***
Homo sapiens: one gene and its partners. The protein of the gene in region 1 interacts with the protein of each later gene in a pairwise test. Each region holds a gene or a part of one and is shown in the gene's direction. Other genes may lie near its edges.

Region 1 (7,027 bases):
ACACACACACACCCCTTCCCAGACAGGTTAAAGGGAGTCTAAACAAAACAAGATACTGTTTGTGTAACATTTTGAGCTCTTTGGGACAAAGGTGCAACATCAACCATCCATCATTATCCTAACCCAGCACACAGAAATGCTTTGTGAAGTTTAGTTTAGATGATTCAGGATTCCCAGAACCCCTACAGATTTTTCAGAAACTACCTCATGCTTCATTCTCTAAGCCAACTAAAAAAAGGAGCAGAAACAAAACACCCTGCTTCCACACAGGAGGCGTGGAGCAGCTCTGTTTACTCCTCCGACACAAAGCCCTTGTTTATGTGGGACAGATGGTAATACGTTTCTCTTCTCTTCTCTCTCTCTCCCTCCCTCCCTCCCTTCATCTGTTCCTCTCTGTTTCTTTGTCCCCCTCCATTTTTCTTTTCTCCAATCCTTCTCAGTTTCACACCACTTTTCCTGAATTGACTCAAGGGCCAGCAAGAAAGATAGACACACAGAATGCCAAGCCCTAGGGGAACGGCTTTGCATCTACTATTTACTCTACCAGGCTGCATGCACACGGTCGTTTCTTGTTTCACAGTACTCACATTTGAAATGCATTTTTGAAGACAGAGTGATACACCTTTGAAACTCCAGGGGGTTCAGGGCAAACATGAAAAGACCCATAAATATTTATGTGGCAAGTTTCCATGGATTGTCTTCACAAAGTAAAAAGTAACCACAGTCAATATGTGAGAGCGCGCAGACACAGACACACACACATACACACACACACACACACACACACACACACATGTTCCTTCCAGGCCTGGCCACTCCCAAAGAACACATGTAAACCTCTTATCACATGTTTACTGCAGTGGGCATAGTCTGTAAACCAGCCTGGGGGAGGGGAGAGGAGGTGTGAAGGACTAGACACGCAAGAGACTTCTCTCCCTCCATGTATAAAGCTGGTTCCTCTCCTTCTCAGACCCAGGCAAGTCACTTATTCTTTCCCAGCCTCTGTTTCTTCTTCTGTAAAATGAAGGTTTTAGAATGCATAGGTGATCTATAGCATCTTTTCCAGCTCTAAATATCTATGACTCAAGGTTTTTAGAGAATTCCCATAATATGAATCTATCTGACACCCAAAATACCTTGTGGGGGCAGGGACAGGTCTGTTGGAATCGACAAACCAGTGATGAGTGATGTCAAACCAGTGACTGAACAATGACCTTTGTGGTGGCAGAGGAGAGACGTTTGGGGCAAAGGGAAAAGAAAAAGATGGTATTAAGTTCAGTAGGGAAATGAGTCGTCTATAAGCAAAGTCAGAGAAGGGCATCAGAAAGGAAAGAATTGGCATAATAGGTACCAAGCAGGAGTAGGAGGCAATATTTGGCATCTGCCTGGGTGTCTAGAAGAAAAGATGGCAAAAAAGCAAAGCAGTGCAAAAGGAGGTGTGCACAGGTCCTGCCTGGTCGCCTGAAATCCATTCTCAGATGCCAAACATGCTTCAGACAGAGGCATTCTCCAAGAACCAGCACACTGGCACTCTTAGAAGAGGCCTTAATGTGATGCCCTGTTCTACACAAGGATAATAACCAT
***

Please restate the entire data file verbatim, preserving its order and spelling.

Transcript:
Homo sapiens: one gene and its partners. The protein of the gene in region 1 interacts with the protein of each later gene in a pairwise test. Each region holds a gene or a part of one and is shown in the gene's direction. Other genes may lie near its edges.

Region 1 (7,027 bases):
ACACACACACACCCCTTCCCAGACAGGTTAAAGGGAGTCTAAACAAAACAAGATACTGTTTGTGTAACATTTTGAGCTCTTTGGGACAAAGGTGCAACATCAACCATCCATCATTATCCTAACCCAGCACACAGAAATGCTTTGTGAAGTTTAGTTTAGATGATTCAGGATTCCCAGAACCCCTACAGATTTTTCAGAAACTACCTCATGCTTCATTCTCTAAGCCAACTAAAAAAAGGAGCAGAAACAAAACACCCTGCTTCCACACAGGAGGCGTGGAGCAGCTCTGTTTACTCCTCCGACACAAAGCCCTTGTTTATGTGGGACAGATGGTAATACGTTTCTCTTCTCTTCTCTCTCTCTCCCTCCCTCCCTCCCTTCATCTGTTCCTCTCTGTTTCTTTGTCCCCCTCCATTTTTCTTTTCTCCAATCCTTCTCAGTTTCACACCACTTTTCCTGAATTGACTCAAGGGCCAGCAAGAAAGATAGACACACAGAATGCCAAGCCCTAGGGGAACGGCTTTGCATCTACTATTTACTCTACCAGGCTGCATGCACACGGTCGTTTCTTGTTTCACAGTACTCACATTTGAAATGCATTTTTGAAGACAGAGTGATACACCTTTGAAACTCCAGGGGGTTCAGGGCAAACATGAAAAGACCCATAAATATTTATGTGGCAAGTTTCCATGGATTGTCTTCACAAAGTAAAAAGTAACCACAGTCAATATGTGAGAGCGCGCAGACACAGACACACACACATACACACACACACACACACACACACACACACATGTTCCTTCCAGGCCTGGCCACTCCCAAAGAACACATGTAAACCTCTTATCACATGTTTACTGCAGTGGGCATAGTCTGTAAACCAGCCTGGGGGAGGGGAGAGGAGGTGTGAAGGACTAGACACGCAAGAGACTTCTCTCCCTCCATGTATAAAGCTGGTTCCTCTCCTTCTCAGACCCAGGCAAGTCACTTATTCTTTCCCAGCCTCTGTTTCTTCTTCTGTAAAATGAAGGTTTTAGAATGCATAGGTGATCTATAGCATCTTTTCCAGCTCTAAATATCTATGACTCAAGGTTTTTAGAGAATTCCCATAATATGAATCTATCTGACACCCAAAATACCTTGTGGGGGCAGGGACAGGTCTGTTGGAATCGACAAACCAGTGATGAGTGATGTCAAACCAGTGACTGAACAATGACCTTTGTGGTGGCAGAGGAGAGACGTTTGGGGCAAAGGGAAAAGAAAAAGATGGTATTAAGTTCAGTAGGGAAATGAGTCGTCTATAAGCAAAGTCAGAGAAGGGCATCAGAAAGGAAAGAATTGGCATAATAGGTACCAAGCAGGAGTAGGAGGCAATATTTGGCATCTGCCTGGGTGTCTAGAAGAAAAGATGGCAAAAAAGCAAAGCAGTGCAAAAGGAGGTGTGCACAGGTCCTGCCTGGTCGCCTGAAATCCATTCTCAGATGCCAAACATGCTTCAGACAGAGGCATTCTCCAAGAACCAGCACACTGGCACTCTTAGAAGAGGCCTTAATGTGATGCCCTGTTCTACACAAGGATAATAACCAT